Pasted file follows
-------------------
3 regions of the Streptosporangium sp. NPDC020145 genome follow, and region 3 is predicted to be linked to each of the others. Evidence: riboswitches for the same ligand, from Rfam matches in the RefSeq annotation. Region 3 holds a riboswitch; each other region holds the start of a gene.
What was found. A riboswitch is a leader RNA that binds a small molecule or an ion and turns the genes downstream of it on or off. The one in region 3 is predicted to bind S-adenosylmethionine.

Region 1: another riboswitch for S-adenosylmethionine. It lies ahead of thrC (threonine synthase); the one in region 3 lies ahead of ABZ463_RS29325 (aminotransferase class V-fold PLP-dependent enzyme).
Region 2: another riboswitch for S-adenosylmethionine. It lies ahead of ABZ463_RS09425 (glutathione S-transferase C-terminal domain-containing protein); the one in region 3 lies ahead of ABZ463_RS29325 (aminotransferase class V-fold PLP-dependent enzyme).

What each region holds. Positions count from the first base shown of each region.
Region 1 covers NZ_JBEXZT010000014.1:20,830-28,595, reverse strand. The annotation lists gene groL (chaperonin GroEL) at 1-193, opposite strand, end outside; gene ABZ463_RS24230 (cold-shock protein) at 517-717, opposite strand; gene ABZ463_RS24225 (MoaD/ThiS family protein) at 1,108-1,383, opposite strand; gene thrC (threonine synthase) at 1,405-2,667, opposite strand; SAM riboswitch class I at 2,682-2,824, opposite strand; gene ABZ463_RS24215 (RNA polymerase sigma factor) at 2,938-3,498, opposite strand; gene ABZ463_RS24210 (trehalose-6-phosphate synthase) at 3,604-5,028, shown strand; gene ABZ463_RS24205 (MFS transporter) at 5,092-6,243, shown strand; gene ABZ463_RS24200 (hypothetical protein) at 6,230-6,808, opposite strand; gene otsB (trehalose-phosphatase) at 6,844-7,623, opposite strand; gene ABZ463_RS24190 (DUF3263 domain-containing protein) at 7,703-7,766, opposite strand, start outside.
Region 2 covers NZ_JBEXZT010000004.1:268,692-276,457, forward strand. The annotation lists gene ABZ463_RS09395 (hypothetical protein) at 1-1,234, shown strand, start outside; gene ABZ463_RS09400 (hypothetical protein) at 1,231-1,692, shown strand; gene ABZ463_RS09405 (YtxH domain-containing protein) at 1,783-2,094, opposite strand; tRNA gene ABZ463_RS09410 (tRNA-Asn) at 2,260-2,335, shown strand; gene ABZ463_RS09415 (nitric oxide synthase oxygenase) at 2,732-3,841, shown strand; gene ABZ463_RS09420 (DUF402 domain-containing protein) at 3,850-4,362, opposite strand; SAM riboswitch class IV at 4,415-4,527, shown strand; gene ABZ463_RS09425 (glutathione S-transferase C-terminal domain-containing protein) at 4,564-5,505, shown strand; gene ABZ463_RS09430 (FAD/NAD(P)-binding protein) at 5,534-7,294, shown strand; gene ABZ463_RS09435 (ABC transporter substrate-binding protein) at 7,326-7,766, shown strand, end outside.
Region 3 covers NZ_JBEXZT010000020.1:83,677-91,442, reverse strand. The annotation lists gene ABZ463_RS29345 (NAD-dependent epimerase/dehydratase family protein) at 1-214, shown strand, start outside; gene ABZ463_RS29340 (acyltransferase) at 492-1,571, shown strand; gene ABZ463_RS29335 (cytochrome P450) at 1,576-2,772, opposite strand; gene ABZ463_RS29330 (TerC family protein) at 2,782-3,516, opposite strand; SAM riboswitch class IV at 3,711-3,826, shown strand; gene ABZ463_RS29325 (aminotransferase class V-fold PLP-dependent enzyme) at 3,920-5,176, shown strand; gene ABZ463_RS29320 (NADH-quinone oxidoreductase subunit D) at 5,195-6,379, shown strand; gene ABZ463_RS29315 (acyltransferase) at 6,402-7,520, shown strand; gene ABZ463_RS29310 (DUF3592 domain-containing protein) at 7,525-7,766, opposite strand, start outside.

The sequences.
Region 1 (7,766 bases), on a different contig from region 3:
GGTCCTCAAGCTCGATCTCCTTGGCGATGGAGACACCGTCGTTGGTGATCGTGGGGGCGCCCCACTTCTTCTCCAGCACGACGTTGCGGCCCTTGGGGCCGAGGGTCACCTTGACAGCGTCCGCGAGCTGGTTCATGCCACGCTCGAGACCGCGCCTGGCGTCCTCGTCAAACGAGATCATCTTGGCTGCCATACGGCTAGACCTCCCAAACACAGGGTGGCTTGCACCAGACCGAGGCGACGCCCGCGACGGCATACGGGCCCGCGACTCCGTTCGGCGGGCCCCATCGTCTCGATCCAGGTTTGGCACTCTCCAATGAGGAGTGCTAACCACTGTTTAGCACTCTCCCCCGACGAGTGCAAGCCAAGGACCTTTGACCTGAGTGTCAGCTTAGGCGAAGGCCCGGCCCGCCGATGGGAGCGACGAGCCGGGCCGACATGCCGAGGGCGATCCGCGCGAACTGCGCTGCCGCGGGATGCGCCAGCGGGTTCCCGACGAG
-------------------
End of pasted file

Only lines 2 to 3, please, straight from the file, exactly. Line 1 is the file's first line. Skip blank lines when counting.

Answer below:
What was found. A riboswitch is a leader RNA that binds a small molecule or an ion and turns the genes downstream of it on or off. The one in region 3 is predicted to bind S-adenosylmethionine.

Region 1: another riboswitch for S-adenosylmethionine. It lies ahead of thrC (threonine synthase); the one in region 3 lies ahead of ABZ463_RS29325 (aminotransferase class V-fold PLP-dependent enzyme).